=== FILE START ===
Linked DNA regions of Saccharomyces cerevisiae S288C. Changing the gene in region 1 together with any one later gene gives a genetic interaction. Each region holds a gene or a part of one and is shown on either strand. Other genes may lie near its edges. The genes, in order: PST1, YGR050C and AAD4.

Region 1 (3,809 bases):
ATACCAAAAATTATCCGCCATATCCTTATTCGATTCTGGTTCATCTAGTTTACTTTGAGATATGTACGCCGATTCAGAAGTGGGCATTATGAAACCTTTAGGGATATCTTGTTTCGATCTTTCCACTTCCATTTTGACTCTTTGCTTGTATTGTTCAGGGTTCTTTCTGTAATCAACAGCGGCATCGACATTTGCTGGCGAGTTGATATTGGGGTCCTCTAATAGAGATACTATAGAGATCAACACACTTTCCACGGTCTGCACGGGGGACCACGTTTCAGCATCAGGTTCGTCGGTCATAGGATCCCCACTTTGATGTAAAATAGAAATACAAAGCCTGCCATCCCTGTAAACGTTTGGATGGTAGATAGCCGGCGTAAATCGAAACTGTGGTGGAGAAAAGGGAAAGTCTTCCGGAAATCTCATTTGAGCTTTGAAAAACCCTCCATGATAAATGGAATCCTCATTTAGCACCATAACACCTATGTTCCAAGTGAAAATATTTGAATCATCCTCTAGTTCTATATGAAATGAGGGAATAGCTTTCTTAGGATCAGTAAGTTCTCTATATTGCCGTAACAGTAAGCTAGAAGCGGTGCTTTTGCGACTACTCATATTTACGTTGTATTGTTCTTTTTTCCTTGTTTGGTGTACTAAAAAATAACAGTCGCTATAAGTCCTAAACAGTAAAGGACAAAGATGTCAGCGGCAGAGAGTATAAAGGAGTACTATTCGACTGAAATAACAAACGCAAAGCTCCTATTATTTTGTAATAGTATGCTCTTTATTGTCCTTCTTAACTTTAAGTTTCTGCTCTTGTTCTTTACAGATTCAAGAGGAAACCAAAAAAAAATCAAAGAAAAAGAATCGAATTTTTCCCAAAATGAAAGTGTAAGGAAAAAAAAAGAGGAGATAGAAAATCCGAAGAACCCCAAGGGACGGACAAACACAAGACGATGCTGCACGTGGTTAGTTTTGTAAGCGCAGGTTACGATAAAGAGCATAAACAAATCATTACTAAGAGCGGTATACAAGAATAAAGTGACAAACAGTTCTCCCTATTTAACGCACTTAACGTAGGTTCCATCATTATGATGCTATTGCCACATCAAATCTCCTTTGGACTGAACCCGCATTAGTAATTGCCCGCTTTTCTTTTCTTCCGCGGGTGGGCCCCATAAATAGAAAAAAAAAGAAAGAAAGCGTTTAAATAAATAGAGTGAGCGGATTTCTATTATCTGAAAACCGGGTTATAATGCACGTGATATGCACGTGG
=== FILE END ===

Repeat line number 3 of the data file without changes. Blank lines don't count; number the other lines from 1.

ATACCAAAAATTATCCGCCATATCCTTATTCGATTCTGGTTCATCTAGTTTACTTTGAGATATGTACGCCGATTCAGAAGTGGGCATTATGAAACCTTTAGGGATATCTTGTTTCGATCTTTCCACTTCCATTTTGACTCTTTGCTTGTATTGTTCAGGGTTCTTTCTGTAATCAACAGCGGCATCGACATTTGCTGGCGAGTTGATATTGGGGTCCTCTAATAGAGATACTATAGAGATCAACACACTTTCCACGGTCTGCACGGGGGACCACGTTTCAGCATCAGGTTCGTCGGTCATAGGATCCCCACTTTGATGTAAAATAGAAATACAAAGCCTGCCATCCCTGTAAACGTTTGGATGGTAGATAGCCGGCGTAAATCGAAACTGTGGTGGAGAAAAGGGAAAGTCTTCCGGAAATCTCATTTGAGCTTTGAAAAACCCTCCATGATAAATGGAATCCTCATTTAGCACCATAACACCTATGTTCCAAGTGAAAATATTTGAATCATCCTCTAGTTCTATATGAAATGAGGGAATAGCTTTCTTAGGATCAGTAAGTTCTCTATATTGCCGTAACAGTAAGCTAGAAGCGGTGCTTTTGCGACTACTCATATTTACGTTGTATTGTTCTTTTTTCCTTGTTTGGTGTACTAAAAAATAACAGTCGCTATAAGTCCTAAACAGTAAAGGACAAAGATGTCAGCGGCAGAGAGTATAAAGGAGTACTATTCGACTGAAATAACAAACGCAAAGCTCCTATTATTTTGTAATAGTATGCTCTTTATTGTCCTTCTTAACTTTAAGTTTCTGCTCTTGTTCTTTACAGATTCAAGAGGAAACCAAAAAAAAATCAAAGAAAAAGAATCGAATTTTTCCCAAAATGAAAGTGTAAGGAAAAAAAAAGAGGAGATAGAAAATCCGAAGAACCCCAAGGGACGGACAAACACAAGACGATGCTGCACGTGGTTAGTTTTGTAAGCGCAGGTTACGATAAAGAGCATAAACAAATCATTACTAAGAGCGGTATACAAGAATAAAGTGACAAACAGTTCTCCCTATTTAACGCACTTAACGTAGGTTCCATCATTATGATGCTATTGCCACATCAAATCTCCTTTGGACTGAACCCGCATTAGTAATTGCCCGCTTTTCTTTTCTTCCGCGGGTGGGCCCCATAAATAGAAAAAAAAAGAAAGAAAGCGTTTAAATAAATAGAGTGAGCGGATTTCTATTATCTGAAAACCGGGTTATAATGCACGTGATATGCACGTGG